Cookies help us deliver our Services. By using our Services, you agree to our use of cookies. Learn More.

How Disney Could Combine Pirates Of The Caribbean With This Animated Classic

Disney's Pirates of the Caribbean has dominated pop culture for nearly two decades, proving itself as one of the studio's unexpected biggest original titles. Loosely inspired by the iconic Disneyland ride, 2003's Pirates of the Caribbean: The Curse of the Black Pearl arrived in cinemas as nothing more than a filmic experiment with no real blockbuster intentions, before becoming the springboard for a multi-film franchise. The Pirates franchise currently sits at five installments that, despite their varying quality, have collectively grossed over $4.5 billion at the global box office, leading fans and critics alike to speculate when the sixth movie in the series will hit theaters.

As of this writing, the most recent film — Pirates of the Caribbean: Dead Men Tell No Tales — is approaching its fourth birthday, and talks of a follow-up haven't exactly kept steady. Bearing in mind the less-than-stellar response to the previous movie, Captain Jack Sparrow actor Johnny Depp's recent personal and legal issues, and the ever-present COVID-19 pandemic, one can easily understand why the still-untitled Pirates of the Caribbean 6 is slow to get rolling. However, given Hollywood's fascination with sequels, it's sure to hit however many theaters are still in operation within the next few years — and when it does, there's a chance that it could cross over with one of Disney's animated hallmarks. Here's how.

Captain Hook bridges the gap between Pirates of the Caribbean and Peter Pan

As pointed out by Screen Rant, Captain James Hook of Peter Pan fame is an active presence in the Pirates of the Caribbean universe, and not in name alone. The 2011 canon novel Pirates of the Caribbean: The Price of Freedom by Ann C. Crispin, which fleshes out some of Jack Sparrow's exploits before the events of The Curse of the Black Pearl, also alludes to Hook as a recognizable member of the pirate community — as evidenced by an exchange between Don Raphael and Jack's father Edward Teague (portrayed by the Rolling Stones' Keith Richards on the big screen).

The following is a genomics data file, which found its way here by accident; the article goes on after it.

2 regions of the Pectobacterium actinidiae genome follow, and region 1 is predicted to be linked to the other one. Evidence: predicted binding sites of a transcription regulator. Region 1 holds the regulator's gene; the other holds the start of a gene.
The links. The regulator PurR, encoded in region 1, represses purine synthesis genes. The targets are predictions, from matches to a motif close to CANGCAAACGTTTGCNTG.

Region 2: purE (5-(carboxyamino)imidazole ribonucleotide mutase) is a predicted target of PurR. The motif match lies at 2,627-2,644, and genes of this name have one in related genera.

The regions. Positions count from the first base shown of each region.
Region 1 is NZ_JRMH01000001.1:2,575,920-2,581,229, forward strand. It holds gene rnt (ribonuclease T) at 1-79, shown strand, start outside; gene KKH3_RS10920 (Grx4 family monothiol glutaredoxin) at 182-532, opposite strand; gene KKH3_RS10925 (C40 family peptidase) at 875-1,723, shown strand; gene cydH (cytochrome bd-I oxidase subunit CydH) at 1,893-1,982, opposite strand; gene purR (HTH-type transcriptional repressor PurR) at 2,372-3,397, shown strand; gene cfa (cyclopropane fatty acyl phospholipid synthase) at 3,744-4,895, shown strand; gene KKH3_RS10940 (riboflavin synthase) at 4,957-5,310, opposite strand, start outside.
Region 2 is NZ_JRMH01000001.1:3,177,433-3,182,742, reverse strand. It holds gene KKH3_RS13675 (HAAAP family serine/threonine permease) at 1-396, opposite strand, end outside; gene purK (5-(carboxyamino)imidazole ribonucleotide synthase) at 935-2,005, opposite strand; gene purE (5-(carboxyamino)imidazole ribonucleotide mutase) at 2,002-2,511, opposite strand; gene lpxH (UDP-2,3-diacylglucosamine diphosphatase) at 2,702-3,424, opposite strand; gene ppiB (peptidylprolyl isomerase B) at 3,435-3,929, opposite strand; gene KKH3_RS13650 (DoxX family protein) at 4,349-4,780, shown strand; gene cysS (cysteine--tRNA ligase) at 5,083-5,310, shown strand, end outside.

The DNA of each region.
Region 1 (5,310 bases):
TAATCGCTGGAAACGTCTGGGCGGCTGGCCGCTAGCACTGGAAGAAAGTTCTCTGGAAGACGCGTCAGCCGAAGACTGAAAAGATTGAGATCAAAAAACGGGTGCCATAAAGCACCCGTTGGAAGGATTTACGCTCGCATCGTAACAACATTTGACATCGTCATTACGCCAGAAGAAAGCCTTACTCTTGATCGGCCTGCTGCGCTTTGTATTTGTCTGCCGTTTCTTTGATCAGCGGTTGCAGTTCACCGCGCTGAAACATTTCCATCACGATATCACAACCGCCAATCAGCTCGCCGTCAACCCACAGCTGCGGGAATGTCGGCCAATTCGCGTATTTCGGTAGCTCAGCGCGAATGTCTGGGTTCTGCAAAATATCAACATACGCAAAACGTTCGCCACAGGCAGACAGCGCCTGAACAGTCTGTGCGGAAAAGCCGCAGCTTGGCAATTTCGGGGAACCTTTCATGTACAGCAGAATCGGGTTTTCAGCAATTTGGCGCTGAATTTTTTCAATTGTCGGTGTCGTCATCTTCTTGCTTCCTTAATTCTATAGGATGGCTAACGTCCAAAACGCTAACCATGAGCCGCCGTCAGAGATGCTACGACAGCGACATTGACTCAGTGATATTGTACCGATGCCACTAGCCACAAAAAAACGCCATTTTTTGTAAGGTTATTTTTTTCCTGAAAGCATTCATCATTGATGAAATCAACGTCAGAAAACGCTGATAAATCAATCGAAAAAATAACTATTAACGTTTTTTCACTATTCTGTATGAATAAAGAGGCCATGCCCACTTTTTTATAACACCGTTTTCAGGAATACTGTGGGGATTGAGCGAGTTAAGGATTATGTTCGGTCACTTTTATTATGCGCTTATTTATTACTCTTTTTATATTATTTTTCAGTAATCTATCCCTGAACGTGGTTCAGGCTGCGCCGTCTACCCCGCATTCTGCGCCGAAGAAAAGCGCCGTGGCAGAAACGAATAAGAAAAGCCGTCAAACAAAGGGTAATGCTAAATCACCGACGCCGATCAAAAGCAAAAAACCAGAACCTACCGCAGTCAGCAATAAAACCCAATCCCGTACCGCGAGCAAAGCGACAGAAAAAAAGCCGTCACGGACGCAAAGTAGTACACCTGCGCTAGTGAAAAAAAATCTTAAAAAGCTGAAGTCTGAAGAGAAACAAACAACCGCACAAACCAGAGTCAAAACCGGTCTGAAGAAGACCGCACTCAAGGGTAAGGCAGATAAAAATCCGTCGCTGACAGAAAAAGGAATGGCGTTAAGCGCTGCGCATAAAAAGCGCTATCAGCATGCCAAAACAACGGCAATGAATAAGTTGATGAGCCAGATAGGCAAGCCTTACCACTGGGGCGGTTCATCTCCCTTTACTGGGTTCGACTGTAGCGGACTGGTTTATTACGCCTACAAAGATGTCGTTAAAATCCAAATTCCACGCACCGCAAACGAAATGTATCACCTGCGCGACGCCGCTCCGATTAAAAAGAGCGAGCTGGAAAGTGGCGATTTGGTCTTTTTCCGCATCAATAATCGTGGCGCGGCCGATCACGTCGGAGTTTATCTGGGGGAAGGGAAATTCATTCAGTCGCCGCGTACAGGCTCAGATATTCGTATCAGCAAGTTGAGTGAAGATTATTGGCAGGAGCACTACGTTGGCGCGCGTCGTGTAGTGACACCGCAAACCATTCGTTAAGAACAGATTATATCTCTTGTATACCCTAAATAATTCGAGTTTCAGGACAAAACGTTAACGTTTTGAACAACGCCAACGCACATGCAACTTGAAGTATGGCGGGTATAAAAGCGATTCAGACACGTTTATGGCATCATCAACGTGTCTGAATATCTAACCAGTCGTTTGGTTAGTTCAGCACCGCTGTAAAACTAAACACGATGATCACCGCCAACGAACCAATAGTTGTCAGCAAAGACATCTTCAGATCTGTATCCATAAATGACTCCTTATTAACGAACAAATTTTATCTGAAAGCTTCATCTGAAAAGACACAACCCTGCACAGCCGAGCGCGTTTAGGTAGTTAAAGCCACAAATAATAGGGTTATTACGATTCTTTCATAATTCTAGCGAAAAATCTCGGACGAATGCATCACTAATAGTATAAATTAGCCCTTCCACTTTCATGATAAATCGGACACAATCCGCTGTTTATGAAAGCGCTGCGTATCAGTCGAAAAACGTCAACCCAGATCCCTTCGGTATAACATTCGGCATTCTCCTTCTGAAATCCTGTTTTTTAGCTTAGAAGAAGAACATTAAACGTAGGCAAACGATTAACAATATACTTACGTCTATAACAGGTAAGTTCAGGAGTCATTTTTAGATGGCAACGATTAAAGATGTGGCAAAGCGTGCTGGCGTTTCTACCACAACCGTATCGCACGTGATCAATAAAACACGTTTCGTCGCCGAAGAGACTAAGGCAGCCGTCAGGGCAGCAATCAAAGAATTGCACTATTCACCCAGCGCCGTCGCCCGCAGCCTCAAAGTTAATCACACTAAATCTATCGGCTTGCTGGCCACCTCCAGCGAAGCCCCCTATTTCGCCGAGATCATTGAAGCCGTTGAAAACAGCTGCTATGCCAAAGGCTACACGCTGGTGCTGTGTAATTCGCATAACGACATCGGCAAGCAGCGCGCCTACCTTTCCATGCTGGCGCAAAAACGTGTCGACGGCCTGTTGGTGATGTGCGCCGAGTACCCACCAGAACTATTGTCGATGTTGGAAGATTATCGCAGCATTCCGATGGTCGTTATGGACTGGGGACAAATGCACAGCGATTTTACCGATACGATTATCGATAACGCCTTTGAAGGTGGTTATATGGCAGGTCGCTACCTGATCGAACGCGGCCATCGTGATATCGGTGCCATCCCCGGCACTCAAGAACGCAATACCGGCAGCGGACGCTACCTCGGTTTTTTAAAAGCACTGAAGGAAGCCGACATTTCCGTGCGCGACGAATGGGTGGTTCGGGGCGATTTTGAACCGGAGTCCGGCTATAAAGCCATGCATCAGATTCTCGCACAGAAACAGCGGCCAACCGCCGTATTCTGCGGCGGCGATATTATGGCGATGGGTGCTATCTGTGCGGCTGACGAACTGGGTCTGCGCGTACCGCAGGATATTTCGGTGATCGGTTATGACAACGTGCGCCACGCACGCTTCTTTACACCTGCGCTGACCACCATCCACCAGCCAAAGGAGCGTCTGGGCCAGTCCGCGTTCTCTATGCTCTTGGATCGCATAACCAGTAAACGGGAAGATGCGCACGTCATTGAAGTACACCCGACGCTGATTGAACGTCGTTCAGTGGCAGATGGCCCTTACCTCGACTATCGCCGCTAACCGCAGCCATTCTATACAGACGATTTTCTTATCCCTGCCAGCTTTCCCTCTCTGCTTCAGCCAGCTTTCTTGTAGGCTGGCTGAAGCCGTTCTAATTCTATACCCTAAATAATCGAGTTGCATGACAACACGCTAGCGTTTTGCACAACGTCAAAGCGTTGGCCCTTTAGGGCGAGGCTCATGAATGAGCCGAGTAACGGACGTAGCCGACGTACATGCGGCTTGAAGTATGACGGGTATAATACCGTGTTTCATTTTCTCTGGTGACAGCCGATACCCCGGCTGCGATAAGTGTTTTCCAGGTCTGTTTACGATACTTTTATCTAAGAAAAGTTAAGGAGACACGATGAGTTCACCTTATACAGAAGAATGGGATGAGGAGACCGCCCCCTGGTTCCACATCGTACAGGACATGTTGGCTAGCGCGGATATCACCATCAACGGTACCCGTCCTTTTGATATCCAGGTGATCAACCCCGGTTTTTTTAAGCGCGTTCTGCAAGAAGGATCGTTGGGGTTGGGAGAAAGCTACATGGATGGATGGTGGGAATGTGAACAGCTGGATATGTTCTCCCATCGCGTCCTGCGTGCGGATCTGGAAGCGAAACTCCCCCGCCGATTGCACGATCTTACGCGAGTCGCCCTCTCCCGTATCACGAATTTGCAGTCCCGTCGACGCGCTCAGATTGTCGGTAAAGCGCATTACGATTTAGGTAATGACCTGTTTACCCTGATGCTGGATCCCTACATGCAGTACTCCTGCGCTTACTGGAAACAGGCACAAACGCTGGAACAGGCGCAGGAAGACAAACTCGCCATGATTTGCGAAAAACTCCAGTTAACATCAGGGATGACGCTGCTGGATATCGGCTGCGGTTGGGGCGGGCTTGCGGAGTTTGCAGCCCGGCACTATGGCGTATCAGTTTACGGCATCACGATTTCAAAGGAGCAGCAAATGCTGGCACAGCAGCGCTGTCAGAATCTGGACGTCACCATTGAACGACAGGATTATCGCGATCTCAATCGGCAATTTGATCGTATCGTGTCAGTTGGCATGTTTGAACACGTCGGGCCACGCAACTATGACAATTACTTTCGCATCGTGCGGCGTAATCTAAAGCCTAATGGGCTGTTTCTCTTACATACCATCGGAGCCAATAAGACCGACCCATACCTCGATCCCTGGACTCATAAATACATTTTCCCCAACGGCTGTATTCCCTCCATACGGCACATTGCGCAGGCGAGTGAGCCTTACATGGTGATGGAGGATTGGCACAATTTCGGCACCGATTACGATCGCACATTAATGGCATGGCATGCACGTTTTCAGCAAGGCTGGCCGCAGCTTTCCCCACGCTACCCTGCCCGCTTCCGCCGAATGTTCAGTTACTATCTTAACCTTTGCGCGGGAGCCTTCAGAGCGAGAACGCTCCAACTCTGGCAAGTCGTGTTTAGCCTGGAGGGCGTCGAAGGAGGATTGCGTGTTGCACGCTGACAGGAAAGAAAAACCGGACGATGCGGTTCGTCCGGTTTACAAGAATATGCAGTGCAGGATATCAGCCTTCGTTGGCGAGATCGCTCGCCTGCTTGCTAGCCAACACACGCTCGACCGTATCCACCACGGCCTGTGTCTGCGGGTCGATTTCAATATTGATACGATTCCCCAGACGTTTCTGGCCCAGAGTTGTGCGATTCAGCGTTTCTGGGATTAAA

During their conversation, the two pirates discuss a mutual friend known as James — whom they describe as having replaced his lost hand with a hook — who frequently disappeared without a trace. James eventually adopted a fear of children, likely courtesy of the Lost Boys. These are all very clear nods to Captain Hook, despite them never using his famous last name, and the evidence doesn't stop there. Additionally, Don and Edward mention that James doesn't age like the average human, hinting at his frequent trips to Neverland where one can slow the aging process to a near standstill.

To further tighten the bond between these two continuities, Screen Rant also brings up that Peter Pan includes a small connection to the Pirates film series. The original 1911 novel upon which Disney based its animated classic notes that Blackbeard exists in that universe, raising eyebrows over Ian McShane's rendition of the sea captain in Pirates of the Caribbean: On Stranger Tides

It's indisputable that the seeds have been planted for these separate worlds to collide, and given how disappointing the latest Pirates installments turned out to be, a future trip to Neverland might prove a step in the right direction.